Myers-Briggs Type Indicator (MBTI) is a personality test designed to assist a person in identifying some significant personal preferences. Katharine Cook Briggs and her daughter Isabel Briggs Myers developed the Indicator during World War II, and its criteria follow from Carl Jung‘s theories in his work Psychological Types.
The Indicator is frequently used in the areas of pedagogy, group dynamics, employee training, leadership training, marriage counseling, and personal development. However, scientific skeptics and academic psychologists have criticized the indicator in research literature, claiming that it “lacks convincing validity data” and could be an example of the Forer effect.
The MBTI includes 93 forced-choice questions, which means there are only two options. Participants may skip questions if they feel they are unable to choose. Using psychometric techniques, such as item response theory, the MBTI will then be scored and will attempt to identify which dichotomy the participant prefers. After taking the MBTI, participants are given a readout of their score, which will include a bar graph and number of how many points they received on a certain scale. Confusion over the meaning of these numbers often causes them to be related to trait theory, and people mistakenly believe, for example, that their intuition is “more developed” than their sensing, or vice versa.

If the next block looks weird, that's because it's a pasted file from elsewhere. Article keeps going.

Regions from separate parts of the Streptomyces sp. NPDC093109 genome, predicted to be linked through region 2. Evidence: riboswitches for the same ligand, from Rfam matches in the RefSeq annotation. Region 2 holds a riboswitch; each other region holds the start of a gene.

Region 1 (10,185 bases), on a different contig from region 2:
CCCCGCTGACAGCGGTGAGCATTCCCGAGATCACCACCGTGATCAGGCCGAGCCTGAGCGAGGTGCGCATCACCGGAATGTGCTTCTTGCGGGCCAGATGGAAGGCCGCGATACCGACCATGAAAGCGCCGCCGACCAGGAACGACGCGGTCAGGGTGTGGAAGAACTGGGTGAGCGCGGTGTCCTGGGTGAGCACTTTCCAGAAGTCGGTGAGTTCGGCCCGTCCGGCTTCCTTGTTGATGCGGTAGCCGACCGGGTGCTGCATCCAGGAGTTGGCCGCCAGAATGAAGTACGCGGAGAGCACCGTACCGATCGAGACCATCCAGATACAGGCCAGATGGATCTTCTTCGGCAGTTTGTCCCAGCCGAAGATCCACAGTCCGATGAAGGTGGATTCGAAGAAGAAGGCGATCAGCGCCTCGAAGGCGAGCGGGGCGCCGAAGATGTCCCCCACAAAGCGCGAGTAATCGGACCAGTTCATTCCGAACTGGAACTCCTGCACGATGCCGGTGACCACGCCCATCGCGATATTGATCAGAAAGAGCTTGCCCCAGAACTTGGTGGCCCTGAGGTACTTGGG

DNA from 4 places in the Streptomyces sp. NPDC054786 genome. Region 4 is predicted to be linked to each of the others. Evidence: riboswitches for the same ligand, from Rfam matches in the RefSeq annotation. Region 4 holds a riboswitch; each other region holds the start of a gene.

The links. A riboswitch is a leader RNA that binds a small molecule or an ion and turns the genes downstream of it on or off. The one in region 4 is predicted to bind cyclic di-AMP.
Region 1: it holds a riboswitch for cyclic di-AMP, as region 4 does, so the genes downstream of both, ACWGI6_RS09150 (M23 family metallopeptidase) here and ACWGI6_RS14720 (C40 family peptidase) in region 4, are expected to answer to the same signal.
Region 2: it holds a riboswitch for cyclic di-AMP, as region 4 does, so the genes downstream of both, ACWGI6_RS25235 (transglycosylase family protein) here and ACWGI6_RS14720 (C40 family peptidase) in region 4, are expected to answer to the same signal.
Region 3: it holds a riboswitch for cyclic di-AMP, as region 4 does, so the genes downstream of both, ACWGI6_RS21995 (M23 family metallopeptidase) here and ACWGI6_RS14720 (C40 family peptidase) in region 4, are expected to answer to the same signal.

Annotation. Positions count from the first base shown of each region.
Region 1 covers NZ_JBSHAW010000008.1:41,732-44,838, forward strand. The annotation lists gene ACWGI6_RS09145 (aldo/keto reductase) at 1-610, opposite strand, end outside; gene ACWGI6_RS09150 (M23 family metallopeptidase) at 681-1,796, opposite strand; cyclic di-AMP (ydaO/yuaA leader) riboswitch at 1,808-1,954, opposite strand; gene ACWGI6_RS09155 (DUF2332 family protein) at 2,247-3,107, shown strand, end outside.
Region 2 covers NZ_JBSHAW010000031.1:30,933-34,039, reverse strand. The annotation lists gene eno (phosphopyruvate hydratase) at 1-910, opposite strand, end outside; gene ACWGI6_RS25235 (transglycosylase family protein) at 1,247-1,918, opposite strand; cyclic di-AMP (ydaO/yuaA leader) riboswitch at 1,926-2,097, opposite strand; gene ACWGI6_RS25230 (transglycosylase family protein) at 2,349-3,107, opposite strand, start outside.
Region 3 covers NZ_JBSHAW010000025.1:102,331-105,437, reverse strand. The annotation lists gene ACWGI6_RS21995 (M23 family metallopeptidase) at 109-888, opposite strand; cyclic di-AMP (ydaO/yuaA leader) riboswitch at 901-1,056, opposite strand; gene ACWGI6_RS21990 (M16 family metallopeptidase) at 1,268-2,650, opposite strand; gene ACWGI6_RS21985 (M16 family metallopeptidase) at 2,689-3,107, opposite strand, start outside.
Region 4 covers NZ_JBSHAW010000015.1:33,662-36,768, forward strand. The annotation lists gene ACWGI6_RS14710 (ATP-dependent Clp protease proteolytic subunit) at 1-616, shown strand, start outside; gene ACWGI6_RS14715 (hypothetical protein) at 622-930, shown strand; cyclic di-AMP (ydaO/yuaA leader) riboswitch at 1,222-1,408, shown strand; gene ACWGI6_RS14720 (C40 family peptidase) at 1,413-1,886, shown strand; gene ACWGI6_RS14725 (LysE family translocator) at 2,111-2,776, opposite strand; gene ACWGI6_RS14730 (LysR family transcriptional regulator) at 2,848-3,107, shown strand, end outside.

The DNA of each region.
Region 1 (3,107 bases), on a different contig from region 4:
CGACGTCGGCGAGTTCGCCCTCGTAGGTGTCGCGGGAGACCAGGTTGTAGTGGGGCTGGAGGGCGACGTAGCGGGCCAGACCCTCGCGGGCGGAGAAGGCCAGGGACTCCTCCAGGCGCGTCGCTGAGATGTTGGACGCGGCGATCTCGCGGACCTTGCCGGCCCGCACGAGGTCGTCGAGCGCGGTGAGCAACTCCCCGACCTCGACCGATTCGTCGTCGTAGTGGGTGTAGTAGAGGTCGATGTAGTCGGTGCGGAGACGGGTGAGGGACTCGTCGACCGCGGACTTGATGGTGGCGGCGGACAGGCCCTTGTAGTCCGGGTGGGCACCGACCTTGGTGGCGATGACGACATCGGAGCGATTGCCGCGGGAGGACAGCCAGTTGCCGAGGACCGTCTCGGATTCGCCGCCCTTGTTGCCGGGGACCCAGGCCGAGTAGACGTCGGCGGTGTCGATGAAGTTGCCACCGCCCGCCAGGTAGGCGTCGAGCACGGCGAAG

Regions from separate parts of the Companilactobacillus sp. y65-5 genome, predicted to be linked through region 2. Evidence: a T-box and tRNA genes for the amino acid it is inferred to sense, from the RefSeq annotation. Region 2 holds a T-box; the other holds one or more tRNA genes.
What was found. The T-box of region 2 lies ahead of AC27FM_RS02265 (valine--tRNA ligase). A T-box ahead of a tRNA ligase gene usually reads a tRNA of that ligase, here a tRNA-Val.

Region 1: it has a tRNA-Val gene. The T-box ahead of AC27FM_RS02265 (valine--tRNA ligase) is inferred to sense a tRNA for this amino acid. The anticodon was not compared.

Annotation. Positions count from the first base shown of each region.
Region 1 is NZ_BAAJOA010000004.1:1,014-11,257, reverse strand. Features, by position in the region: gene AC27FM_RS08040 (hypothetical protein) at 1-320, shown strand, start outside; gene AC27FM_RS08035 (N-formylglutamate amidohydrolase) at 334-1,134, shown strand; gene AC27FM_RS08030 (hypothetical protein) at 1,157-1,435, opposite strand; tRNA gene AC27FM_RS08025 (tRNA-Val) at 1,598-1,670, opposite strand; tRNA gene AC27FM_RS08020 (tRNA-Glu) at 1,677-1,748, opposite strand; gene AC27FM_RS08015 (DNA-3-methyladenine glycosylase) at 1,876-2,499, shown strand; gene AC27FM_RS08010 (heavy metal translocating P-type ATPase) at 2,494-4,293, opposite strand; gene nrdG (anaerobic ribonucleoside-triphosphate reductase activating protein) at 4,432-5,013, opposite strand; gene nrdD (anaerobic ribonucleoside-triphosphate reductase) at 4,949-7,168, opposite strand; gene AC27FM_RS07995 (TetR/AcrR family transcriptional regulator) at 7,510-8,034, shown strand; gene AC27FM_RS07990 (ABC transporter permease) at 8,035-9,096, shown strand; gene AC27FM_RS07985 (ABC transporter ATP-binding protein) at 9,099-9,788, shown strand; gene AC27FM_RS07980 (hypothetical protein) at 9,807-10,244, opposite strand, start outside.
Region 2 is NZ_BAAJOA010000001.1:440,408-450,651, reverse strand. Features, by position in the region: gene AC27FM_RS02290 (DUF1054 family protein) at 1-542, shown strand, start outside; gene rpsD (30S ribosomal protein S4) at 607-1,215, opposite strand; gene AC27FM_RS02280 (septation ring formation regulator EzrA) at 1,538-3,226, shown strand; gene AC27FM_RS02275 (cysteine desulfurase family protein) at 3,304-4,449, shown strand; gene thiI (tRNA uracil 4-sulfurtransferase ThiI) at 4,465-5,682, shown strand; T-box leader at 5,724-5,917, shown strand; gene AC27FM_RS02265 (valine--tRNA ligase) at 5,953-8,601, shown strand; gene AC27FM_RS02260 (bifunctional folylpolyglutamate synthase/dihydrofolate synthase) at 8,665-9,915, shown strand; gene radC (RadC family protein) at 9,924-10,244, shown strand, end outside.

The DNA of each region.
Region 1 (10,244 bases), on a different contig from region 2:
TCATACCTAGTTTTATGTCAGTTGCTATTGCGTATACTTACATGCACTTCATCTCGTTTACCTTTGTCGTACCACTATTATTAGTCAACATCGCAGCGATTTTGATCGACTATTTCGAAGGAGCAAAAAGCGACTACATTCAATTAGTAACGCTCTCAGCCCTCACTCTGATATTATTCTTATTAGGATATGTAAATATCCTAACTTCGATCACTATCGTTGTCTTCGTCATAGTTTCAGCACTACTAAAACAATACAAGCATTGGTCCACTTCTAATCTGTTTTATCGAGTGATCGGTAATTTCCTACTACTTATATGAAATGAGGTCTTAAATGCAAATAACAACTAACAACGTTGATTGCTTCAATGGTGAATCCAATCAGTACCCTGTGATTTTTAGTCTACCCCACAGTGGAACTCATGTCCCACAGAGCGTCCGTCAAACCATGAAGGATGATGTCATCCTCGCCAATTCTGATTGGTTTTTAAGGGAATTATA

During construction of the MBTI, thousands of items were used, and most were thrown out because they did not have high midpoint discrimination, meaning the results of that one item did not, on average, move an individual score away from the midpoint. Using only items with high midpoint discrimination allows the MBTI to have fewer items on it but still provide as much statistical information as other instruments with many more items with lower midpoint discrimination. The MBTI requires five points one way or another before it is nearly as sure it can statistically be concerning a preference.
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